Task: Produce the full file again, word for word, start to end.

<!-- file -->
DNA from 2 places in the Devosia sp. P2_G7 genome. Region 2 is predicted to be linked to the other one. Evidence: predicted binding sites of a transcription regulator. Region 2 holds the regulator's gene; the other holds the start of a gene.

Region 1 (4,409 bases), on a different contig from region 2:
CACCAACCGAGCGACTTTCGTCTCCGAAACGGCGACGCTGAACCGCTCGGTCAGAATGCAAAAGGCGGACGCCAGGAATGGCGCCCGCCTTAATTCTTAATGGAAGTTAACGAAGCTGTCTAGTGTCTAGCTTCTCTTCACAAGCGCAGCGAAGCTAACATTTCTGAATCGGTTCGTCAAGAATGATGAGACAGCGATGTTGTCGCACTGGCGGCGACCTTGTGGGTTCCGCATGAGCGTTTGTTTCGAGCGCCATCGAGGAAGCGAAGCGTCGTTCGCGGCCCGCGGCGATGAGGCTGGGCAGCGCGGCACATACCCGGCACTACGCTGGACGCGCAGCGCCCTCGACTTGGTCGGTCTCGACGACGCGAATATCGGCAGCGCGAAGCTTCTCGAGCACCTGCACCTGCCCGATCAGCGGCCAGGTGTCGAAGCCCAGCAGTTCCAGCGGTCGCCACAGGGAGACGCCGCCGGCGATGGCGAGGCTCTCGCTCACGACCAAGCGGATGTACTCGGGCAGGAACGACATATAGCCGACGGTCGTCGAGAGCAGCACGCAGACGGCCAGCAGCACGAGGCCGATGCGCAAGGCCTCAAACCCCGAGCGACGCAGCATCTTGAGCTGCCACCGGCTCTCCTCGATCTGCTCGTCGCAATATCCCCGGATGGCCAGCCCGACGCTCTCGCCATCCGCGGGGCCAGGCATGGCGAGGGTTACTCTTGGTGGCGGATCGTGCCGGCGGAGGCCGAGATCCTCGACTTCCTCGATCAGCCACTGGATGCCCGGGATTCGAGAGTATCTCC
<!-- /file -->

DNA from 2 places in the Devosia sp. P2_G7 genome. Region 2 is predicted to be linked to the other one. Evidence: predicted binding sites of a transcription regulator. Region 2 holds the regulator's gene; the other holds the start of a gene.

Region 1 (4,409 bases), on a different contig from region 2:
CACCAACCGAGCGACTTTCGTCTCCGAAACGGCGACGCTGAACCGCTCGGTCAGAATGCAAAAGGCGGACGCCAGGAATGGCGCCCGCCTTAATTCTTAATGGAAGTTAACGAAGCTGTCTAGTGTCTAGCTTCTCTTCACAAGCGCAGCGAAGCTAACATTTCTGAATCGGTTCGTCAAGAATGATGAGACAGCGATGTTGTCGCACTGGCGGCGACCTTGTGGGTTCCGCATGAGCGTTTGTTTCGAGCGCCATCGAGGAAGCGAAGCGTCGTTCGCGGCCCGCGGCGATGAGGCTGGGCAGCGCGGCACATACCCGGCACTACGCTGGACGCGCAGCGCCCTCGACTTGGTCGGTCTCGACGACGCGAATATCGGCAGCGCGAAGCTTCTCGAGCACCTGCACCTGCCCGATCAGCGGCCAGGTGTCGAAGCCCAGCAGTTCCAGCGGTCGCCACAGGGAGACGCCGCCGGCGATGGCGAGGCTCTCGCTCACGACCAAGCGGATGTACTCGGGCAGGAACGACATATAGCCGACGGTCGTCGAGAGCAGCACGCAGACGGCCAGCAGCACGAGGCCGATGCGCAAGGCCTCAAACCCCGAGCGACGCAGCATCTTGAGCTGCCACCGGCTCTCCTCGATCTGCTCGTCGCAATATCCCCGGATGGCCAGCCCGACGCTCTCGCCATCCGCGGGGCCAGGCATGGCGAGGGTTACTCTTGGTGGCGGATCGTGCCGGCGGAGGCCGAGATCCTCGACTTCCTCGATCAGCCACTGGATGCCCGGGATTCGAGAGTATCTCC